For Nov, Rosanna had us do a big Single Girl block. I’ve owned this pattern since Denyse published it, but as soon as I opened it up, I knew I would never make it. Denyse uses templates in a lot of her patterns where I don’t feel like templates are so necessary. Look at me – questioning the methods of Denyse Schmidt! But really, I love her quilts so much, I’m just too lazy to put the effort into them that the patterns call for. I guess that’s why they sell for so much money!

So anywhoo…Rosanna cut ALL THE PIECES! She sent us these nice little packages of all the little shapes that make one ring. I can’t imagine the time she  spent preparing those packages. All I know is that I got to do the fairly simple sewing on this awesome block without doing any of the mundane or tedious pattern tracing and cutting. So thanks, Rosanna! Taking this pattern out for a spin showed me that it’s not the big, awful pain I thought it would be. And if I cut multiple pieces (stacked fabric, cut four or five at a time), I could almost see making a quilt with it. The finished block was huge, so six would make a great baby quilt.

Rosanna's Single Girl block-2

And then for Nov., Natalie wanted porthole blocks. This was a fun new technique for me. Although, I never could get my seams as smooth as I wanted. We used Ric Rac’s tutorial – which is super easy. I’m sure I’ll use this technique again – and really, you could do any shape.

Natalie's Porthole blocks-3

In other sewing news, I finished up the Here We Go bag for my aunt Jamie. Using the pattern in Anna Maria Horner’s book Handmade Beginnings – Jamie picked her own fabrics, and I put together this GIANT diaper bag. Pretty easy pattern, and the technique used for closing up the top and sewing the inside and outside together was suprisingly easy. I normally make bags using the ‘birthing’ method – where you flip the whole bag right-side-out through a small hole in the bottom. This bag uses a bias strip sewn around the whole top like quilt binding. I ended up hand-stitching it down, just like I would do a quilt. Not bad at all.

Here We Go bag-3

The bag has a center divider with pockets on both sides and pockets around the inside lining. There’s also a little elastic loop that holds the changing pad.

Here We Go bag-4

And I found a great laminated herringbone fabric on fabric.com – perfect for the changing pad. Although, I really need to get one of those slippery feet for sewing on vinyl and stuff…what a pain in the neck!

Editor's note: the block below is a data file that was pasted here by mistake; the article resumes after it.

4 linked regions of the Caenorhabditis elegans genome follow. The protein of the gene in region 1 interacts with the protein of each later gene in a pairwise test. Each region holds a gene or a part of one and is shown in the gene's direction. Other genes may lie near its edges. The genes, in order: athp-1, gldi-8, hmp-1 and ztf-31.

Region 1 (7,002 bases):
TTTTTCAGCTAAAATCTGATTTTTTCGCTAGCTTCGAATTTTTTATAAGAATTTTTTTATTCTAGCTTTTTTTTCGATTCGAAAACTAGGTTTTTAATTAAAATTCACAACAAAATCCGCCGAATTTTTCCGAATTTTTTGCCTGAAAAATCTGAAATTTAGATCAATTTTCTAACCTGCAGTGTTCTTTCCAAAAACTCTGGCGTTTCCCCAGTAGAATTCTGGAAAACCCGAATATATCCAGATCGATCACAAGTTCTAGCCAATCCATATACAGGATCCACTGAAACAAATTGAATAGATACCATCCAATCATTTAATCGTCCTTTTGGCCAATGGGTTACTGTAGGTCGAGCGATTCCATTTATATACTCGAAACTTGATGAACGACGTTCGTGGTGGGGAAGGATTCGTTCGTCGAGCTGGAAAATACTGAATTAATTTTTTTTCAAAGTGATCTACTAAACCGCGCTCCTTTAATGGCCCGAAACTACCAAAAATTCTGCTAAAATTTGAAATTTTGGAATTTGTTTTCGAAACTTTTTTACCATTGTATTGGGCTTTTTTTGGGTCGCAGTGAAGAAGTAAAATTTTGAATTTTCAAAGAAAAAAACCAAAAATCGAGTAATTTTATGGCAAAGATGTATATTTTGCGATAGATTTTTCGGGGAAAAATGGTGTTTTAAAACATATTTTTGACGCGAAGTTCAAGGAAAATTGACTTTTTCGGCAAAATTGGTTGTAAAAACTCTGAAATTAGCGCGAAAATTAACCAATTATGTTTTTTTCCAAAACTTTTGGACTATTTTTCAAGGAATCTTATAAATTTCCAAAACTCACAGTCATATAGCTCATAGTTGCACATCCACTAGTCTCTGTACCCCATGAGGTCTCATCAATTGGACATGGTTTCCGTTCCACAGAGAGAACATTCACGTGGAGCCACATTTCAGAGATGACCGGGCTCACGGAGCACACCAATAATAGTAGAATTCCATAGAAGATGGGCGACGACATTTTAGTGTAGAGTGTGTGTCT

Here We Go bag-6

TGIF!

I think Friday is my favorite day of the week. The feeling of joy I get at about 6 pm on a Friday is unmatched by anything else these days.

That was a little bleak.

So anyway, it’s blood donor month. Did you know that? One donation can help up to 3 people! I’ve got my appointment tomorrow morning at 9:45 am. I love having a donor center right around the corner!

I got two new sewing books burning a hole in my metaphorical sewing pocket. Did I blog about these already? My blogging has been so intermittent…anyway, I’m super excited about them. First off is Elizabeth Hartman’s Practical Guild to Patchwork. Of course, there’s already a big Oh

Fransson group on Flickr – check out some of the projects! Besides the great quilts in her book, I also want to give mod mosaic a try. How cute is that? And everyone posting their pictures say it’s really easy.

My other new book is Dare to Be Square by Boo Davis. Super cute projects – especially the robot. And the weiner dog. Her patterns are totally unique. I love straight lines – she’s got such a fun mix of quilts in this book. AND, she’s a totally awesome illustrator. Check it.

So that’s what I’ll be working on in the near future. That and my outstanding bee blocks and some sweet baby gifts for my new cousin Jackson due in Feb.

Oh! And I almost forgot! I’m going to do Project Modern Challenge #2. I’ve been doing some sketches, but I’m not quite to the sharing stage. Thanks to the awesome Modern Quilt Guild for setting it up! Look at all the super awesome entries from Project Modern: Challenge #1!

Have a great weekend!

Gems on the Web

ikea fabric-1

How awesome is this fabric? It’s home dec weight canvas from Ikea. This is a one yard cut – the fox is huge! And so perfect :)

New to quilting? Check out this fun little pdf download over at Sew,Mama,Sew! It’s a Quiltalogue, a printable mini-book of quilting terms. How handy!

Need some more inspiration to get sewing? If you didn’t get your fill browsing the Quilts of the Day on Sew, Mama, Sew!, check out my new favorite group on Flickr: { Handsome } Hexies.

Or how about Elizabeth’s new potholders?

Seriously. So much inspiration everywhere!

Hand-Sewn Hexagon Tutorial

Here’s my little tutorial for hand-sewing hexagons together without using paper templates inside the hexagon.

First, download the hexagon template you want to use. Cut out your shape – you really only need one or two. (I made the template sheets for people who need lots for English paper-piecing). You can pre-cut your fabric into squares a little larger than your template (at least a 1/2″ on all sides), or just keep your fabric whole. Trace your shape. A lot!